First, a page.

Fish farm debate
Liza MayerNews AlfHelge Aarskog aquaculture Atlantic Salmon British Columbia David Suzuki Marine Harvest salmon aquaculture salmon farming
Marine Harvest CEO Alf-Helge Aarskog and BC environmentalist David Suzuki represented two sides of the salmon farming debate in a Q & A piece in the Vancouver Sun today.
The two men talked about the hot button issue that made headlines in British Columbia in recent weeks — from the impact of salmon farms on wild salmon stocks to land-based aquaculture to the industry’s role in feeding the world’s growing population.
Environmental activists have blamed the fish farming industry for the decline in wild salmon stocks and transfer of diseases from farmed salmon to wild salmon. In the industry’s defence, Aarskog said the decline or increase in salmon stocks is very hard to predict. One has to take into account what happens in the ocean, access to food, overfishing, the effect of global warming and why some (spawning) rivers are doing better than others, he said. “It’s hard to know the impact of farms, but we haven’t found a wild salmon with a disease that came from farmed salmon, yet.”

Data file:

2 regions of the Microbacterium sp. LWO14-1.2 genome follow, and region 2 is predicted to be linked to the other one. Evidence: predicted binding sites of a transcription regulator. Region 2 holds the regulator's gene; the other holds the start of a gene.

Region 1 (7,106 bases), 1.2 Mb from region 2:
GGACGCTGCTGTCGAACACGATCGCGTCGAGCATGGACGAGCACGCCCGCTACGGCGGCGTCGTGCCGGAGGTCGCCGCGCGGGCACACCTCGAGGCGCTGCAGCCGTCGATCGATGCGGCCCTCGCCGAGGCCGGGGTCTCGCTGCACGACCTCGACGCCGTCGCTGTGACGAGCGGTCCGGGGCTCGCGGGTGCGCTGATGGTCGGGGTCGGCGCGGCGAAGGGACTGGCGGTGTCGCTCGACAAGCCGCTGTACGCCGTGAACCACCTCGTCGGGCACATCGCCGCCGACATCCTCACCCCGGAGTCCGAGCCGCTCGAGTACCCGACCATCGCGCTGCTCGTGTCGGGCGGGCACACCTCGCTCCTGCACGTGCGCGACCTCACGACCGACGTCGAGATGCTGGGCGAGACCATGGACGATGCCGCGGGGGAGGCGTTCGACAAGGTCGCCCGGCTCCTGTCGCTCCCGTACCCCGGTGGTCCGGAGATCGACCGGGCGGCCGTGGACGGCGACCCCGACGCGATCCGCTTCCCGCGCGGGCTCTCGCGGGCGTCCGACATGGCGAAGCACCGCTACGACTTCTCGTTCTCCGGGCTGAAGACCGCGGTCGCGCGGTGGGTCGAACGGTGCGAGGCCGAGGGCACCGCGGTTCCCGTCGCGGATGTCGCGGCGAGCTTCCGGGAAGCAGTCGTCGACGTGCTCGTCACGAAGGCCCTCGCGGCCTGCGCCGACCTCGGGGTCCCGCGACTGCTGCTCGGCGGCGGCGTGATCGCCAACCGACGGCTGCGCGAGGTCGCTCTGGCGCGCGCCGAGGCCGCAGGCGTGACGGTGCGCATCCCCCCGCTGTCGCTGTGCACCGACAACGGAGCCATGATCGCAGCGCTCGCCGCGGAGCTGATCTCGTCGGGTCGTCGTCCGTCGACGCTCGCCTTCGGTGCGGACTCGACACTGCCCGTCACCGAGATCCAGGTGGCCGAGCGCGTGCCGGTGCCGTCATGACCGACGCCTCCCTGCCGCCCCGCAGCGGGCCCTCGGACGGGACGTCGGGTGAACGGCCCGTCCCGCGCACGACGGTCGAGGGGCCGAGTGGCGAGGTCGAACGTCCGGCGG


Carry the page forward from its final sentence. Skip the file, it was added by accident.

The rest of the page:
“We’ve got to stop using the oceans as a garbage can,” said Suzuki, adding that a look at the science tells him that fish farms should not have been in the migratory routes of wild salmon in the first place. He suggested what other activists have espoused for a while now—to move ocean-based fish farms to land.
Aarskog believes a lot more work needs to be done—particularly the technology aspect—to make land-based farming a success. “A lot of money is being put into land-based salmon farming these days. There is one in Miami and a few others in Europe and so far no one has succeeded because the costs are so high. The oldest one is in Denmark and it has been bankrupt three times. Instead, we are looking at technologies for closed systems in the ocean.”
Q & A can be found here.
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